Hi Ursula, Your garden sounds very Monarch-friendly! Some years we see a spring Monarch or two or three or more and then it’s a long while before they’re an every day garden visitor. If not for my mister and rain barrel hoses, I would probably have lost my Swamp Milkweed too.
      Pat Sutton recently posted..Spring Cleanup in the Wildlife Garden

  4. Barb Elliot says

    Saw my first-of-year Monarch in a field in Wayne, PA , also on April 16th. I could barely believe my eyes – it seems so early and milkweeds are barely pushing up.

    • says

      Hi Barb, I’m with you. But, as you could see from my photo in the post, Monarchs don’t need big honker plants, a bit peeking through the ground will do. Check out the link I shared above in my reply to Ellen Sousa for the Journey North Milkweed Map and you’ll be amazed how much milkweed is already available to Monarchs .. yes newly emerged plants … but at least they’ve emerged. Happy Gardening!
      Pat Sutton recently posted..Spring Cleanup in the Wildlife Garden

  5. says

    Oh Pat, I can feel your excitement at seeing your first returning Monarch! Frightening how early it is. It could so easily become very cold again. Thank you so for your efforts there for without people like you I may not continue to enjoy this magnificent journey and the beautiful Monarchs visiting our gardens and fields. I love to think of one of your offspring finding its way to our gardens later on. Great advice for helping these creatures and we need more wild corridors and to somehow protect their overwintering sites. I should love to visit and see the monarchs migrating in the fall! It must be amazing there.
    Carol Duke recently posted..Spring Spreads Swaths of Sweetness in Petals and Song

  6. says

    Hi Heather, they like my Swamp Milkweed too and mine fades out of the garden over time too, despite having my rain barrels empty out in their patches. Luckily it’s easy to grow from seeds to replenish the patch each year. Here the Common seems to be as much a favorite as the Swamp. May you see your first Monarch soon!
    Pat Sutton recently posted..Spring Cleanup in the Wildlife Garden

  7. Joe says

    Always looking for others who are milkweed keepers. My son and I live in Erie Pennsylvania and we are still waiting for our first Monarchs. People here just take them so much for granted, they don’t even realize how they are in the epicenter of the Monarch summer breeding grounds and by just being a little friendly with the yard plants we could have so many Monarchs.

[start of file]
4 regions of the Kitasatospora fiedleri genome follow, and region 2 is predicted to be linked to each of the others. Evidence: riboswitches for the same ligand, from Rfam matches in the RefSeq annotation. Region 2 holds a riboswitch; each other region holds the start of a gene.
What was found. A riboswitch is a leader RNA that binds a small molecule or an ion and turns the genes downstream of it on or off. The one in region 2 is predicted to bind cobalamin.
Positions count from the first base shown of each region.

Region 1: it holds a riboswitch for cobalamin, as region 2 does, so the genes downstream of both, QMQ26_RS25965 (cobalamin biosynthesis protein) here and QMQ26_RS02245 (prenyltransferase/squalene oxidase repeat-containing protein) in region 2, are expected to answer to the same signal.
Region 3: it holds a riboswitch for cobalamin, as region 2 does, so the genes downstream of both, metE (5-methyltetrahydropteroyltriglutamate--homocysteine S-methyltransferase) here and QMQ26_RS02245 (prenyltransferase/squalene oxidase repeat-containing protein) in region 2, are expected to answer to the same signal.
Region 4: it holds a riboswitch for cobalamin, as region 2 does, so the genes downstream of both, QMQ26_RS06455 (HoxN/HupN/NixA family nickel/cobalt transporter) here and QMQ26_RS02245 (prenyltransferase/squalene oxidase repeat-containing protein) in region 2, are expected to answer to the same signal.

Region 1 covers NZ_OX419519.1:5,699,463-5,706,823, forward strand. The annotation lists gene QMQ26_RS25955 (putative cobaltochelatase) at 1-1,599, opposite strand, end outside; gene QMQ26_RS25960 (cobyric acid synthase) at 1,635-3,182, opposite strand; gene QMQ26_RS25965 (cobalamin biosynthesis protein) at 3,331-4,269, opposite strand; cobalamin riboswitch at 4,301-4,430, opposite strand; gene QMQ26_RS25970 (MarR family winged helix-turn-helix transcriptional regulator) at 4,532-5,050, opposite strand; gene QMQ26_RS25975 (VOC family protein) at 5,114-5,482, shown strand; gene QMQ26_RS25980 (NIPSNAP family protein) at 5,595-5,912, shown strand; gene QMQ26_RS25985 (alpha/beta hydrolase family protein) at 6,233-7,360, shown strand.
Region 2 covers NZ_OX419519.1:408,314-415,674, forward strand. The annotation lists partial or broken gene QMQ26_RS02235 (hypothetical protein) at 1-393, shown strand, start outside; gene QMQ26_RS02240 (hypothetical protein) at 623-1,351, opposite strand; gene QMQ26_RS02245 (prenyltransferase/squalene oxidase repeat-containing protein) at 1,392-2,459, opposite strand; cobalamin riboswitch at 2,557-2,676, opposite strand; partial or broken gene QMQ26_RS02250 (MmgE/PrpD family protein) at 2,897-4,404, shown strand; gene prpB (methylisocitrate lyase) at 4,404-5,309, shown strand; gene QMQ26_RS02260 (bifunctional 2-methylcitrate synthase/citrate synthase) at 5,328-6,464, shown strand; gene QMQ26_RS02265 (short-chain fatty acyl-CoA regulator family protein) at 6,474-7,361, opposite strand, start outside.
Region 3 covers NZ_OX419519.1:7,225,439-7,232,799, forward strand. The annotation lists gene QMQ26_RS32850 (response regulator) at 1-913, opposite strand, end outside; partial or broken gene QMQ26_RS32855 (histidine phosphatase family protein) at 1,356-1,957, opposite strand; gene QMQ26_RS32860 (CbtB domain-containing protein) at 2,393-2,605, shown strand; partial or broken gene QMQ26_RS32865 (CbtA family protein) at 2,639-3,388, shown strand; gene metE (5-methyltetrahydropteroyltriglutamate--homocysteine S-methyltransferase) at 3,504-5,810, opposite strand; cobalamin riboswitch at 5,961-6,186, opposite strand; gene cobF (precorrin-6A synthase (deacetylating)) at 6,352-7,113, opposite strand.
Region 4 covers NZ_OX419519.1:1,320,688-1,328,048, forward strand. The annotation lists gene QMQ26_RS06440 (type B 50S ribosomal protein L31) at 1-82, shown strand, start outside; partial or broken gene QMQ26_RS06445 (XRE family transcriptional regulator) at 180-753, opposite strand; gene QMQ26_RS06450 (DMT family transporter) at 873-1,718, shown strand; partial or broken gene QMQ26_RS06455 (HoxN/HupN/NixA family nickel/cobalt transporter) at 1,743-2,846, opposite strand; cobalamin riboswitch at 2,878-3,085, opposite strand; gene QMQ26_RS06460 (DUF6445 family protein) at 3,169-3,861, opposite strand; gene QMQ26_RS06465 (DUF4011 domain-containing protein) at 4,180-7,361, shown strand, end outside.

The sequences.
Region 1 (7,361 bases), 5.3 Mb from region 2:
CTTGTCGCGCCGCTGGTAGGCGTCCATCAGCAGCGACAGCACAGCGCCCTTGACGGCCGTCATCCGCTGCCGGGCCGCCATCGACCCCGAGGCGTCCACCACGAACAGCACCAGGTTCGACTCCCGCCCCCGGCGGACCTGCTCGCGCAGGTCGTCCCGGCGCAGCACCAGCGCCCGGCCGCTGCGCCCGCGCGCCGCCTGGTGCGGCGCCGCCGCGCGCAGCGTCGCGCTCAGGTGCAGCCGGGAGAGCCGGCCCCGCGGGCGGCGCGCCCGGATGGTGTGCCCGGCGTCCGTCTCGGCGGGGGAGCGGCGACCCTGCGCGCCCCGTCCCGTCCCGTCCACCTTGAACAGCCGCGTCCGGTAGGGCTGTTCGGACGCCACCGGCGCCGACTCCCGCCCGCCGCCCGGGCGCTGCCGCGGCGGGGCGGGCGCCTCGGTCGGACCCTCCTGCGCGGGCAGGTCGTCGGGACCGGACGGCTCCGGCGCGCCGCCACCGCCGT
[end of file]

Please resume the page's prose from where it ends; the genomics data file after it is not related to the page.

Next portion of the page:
We keep Common, Swamp, and Showy(hybridizes with Common). In the first part of the season the Common is as important as the Swamp but by June our Swamp milkweed is the primary plant for egg deposits. They pick the plants in groups; they lay the eggs on small plants that will be big plants by the time the eggs hatch.

    We keep the Swamps going in our yard but it is a challenge. It just isn’t aggressive like people fear and sunny and wet is a tough combo in the yard. I put ours by bird baths and by downspouts and then spend a lot of time eliminating competing vegetation (leave some because part of monarch cat defense is to drop from the plants into surrounding weeds when attacked by European paper wasps).

    This year we are trying Poke milkweed–will tolerate some shade, will grow in damp to dry conditions. Don’t know if they like it as much yet.

  8. says

    Hi Joe, your garden sounds like my kind of garden. Yes, plant it (as many milkweeds as possible) and they will come. I’m sure the Monarchs will find your garden soon. I tried Poke Milkweed, but sadly it didn’t survive in my garden.

    One way to “hook” others around you is to show them a Monarch egg or caterpillar or chrysalis in your garden … I find it brings out the child and wonder in just about anyone. A miracle that the end result is a Monarch that wings its way to a place it’s never been, the Mountains of Mexico. And hopefully that person will begin growing Milkweeds, show another, who will show another, and another . . . Keep having fun with your wildlife garden and thanks for sharing.
    Pat Sutton recently posted..Spring Cleanup in the Wildlife Garden


  1. […] and then planting key host plants resulted in nurseries of eggs and caterpillars within the garden: Monarchs on an assortment of milkweeds, Black Swallowtails on fennel, American Snout and Question Mark and […]

  2. […] 1st Monarch, April 16th “As spring unfolds it is always a special day when the first Monarch appears. This Monarch, our first, sailed over our house and into the back yard. Our mid-April garden is mostly spring weeds, which I leave because so little else is in bloom.” by Pat Sutton […]